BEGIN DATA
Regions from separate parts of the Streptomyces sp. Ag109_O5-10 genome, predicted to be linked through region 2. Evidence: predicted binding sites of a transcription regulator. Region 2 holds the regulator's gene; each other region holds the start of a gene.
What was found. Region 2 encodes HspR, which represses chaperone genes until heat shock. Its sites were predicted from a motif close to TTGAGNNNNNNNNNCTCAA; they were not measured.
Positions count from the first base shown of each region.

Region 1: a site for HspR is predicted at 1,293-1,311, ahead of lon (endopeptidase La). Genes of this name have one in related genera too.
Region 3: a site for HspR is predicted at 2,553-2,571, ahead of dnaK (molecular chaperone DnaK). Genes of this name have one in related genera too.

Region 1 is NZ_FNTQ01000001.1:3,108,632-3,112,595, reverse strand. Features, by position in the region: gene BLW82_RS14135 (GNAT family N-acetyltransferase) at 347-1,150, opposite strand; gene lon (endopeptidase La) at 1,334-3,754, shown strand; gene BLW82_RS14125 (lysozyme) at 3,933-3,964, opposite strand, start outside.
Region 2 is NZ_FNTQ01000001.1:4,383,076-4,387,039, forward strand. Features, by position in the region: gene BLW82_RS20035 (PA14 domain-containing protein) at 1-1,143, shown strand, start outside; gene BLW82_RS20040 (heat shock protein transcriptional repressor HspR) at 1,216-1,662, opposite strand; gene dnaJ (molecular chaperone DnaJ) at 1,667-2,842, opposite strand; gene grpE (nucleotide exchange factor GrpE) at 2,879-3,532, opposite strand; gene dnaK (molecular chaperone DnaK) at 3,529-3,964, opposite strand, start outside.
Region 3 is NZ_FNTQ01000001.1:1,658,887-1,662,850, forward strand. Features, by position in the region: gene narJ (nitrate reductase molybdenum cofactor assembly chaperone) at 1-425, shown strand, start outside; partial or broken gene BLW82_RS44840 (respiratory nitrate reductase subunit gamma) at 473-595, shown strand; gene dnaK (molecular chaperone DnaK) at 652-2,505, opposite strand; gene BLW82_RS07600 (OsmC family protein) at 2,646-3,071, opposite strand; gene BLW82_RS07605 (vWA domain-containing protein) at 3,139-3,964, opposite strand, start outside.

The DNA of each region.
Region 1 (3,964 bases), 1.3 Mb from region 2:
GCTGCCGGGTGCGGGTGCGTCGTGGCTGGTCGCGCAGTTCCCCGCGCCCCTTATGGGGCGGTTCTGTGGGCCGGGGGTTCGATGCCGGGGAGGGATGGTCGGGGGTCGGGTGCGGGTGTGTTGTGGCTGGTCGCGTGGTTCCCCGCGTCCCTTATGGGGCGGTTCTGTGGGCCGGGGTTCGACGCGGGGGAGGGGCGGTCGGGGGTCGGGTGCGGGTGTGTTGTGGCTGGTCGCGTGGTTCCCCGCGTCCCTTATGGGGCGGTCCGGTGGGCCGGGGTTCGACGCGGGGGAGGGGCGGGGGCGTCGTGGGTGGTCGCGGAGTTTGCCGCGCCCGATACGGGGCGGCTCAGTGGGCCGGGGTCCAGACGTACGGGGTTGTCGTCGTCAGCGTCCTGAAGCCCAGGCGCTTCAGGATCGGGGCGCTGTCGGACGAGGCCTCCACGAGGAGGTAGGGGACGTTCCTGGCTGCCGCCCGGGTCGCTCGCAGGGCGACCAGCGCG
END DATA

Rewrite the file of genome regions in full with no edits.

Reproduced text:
Regions from separate parts of the Streptomyces sp. Ag109_O5-10 genome, predicted to be linked through region 2. Evidence: predicted binding sites of a transcription regulator. Region 2 holds the regulator's gene; each other region holds the start of a gene.
What was found. Region 2 encodes HspR, which represses chaperone genes until heat shock. Its sites were predicted from a motif close to TTGAGNNNNNNNNNCTCAA; they were not measured.
Positions count from the first base shown of each region.

Region 1: a site for HspR is predicted at 1,293-1,311, ahead of lon (endopeptidase La). Genes of this name have one in related genera too.
Region 3: a site for HspR is predicted at 2,553-2,571, ahead of dnaK (molecular chaperone DnaK). Genes of this name have one in related genera too.

Region 1 is NZ_FNTQ01000001.1:3,108,632-3,112,595, reverse strand. Features, by position in the region: gene BLW82_RS14135 (GNAT family N-acetyltransferase) at 347-1,150, opposite strand; gene lon (endopeptidase La) at 1,334-3,754, shown strand; gene BLW82_RS14125 (lysozyme) at 3,933-3,964, opposite strand, start outside.
Region 2 is NZ_FNTQ01000001.1:4,383,076-4,387,039, forward strand. Features, by position in the region: gene BLW82_RS20035 (PA14 domain-containing protein) at 1-1,143, shown strand, start outside; gene BLW82_RS20040 (heat shock protein transcriptional repressor HspR) at 1,216-1,662, opposite strand; gene dnaJ (molecular chaperone DnaJ) at 1,667-2,842, opposite strand; gene grpE (nucleotide exchange factor GrpE) at 2,879-3,532, opposite strand; gene dnaK (molecular chaperone DnaK) at 3,529-3,964, opposite strand, start outside.
Region 3 is NZ_FNTQ01000001.1:1,658,887-1,662,850, forward strand. Features, by position in the region: gene narJ (nitrate reductase molybdenum cofactor assembly chaperone) at 1-425, shown strand, start outside; partial or broken gene BLW82_RS44840 (respiratory nitrate reductase subunit gamma) at 473-595, shown strand; gene dnaK (molecular chaperone DnaK) at 652-2,505, opposite strand; gene BLW82_RS07600 (OsmC family protein) at 2,646-3,071, opposite strand; gene BLW82_RS07605 (vWA domain-containing protein) at 3,139-3,964, opposite strand, start outside.

The DNA of each region.
Region 1 (3,964 bases), 1.3 Mb from region 2:
GCTGCCGGGTGCGGGTGCGTCGTGGCTGGTCGCGCAGTTCCCCGCGCCCCTTATGGGGCGGTTCTGTGGGCCGGGGGTTCGATGCCGGGGAGGGATGGTCGGGGGTCGGGTGCGGGTGTGTTGTGGCTGGTCGCGTGGTTCCCCGCGTCCCTTATGGGGCGGTTCTGTGGGCCGGGGTTCGACGCGGGGGAGGGGCGGTCGGGGGTCGGGTGCGGGTGTGTTGTGGCTGGTCGCGTGGTTCCCCGCGTCCCTTATGGGGCGGTCCGGTGGGCCGGGGTTCGACGCGGGGGAGGGGCGGGGGCGTCGTGGGTGGTCGCGGAGTTTGCCGCGCCCGATACGGGGCGGCTCAGTGGGCCGGGGTCCAGACGTACGGGGTTGTCGTCGTCAGCGTCCTGAAGCCCAGGCGCTTCAGGATCGGGGCGCTGTCGGACGAGGCCTCCACGAGGAGGTAGGGGACGTTCCTGGCTGCCGCCCGGGTCGCTCGCAGGGCGACCAGCGCG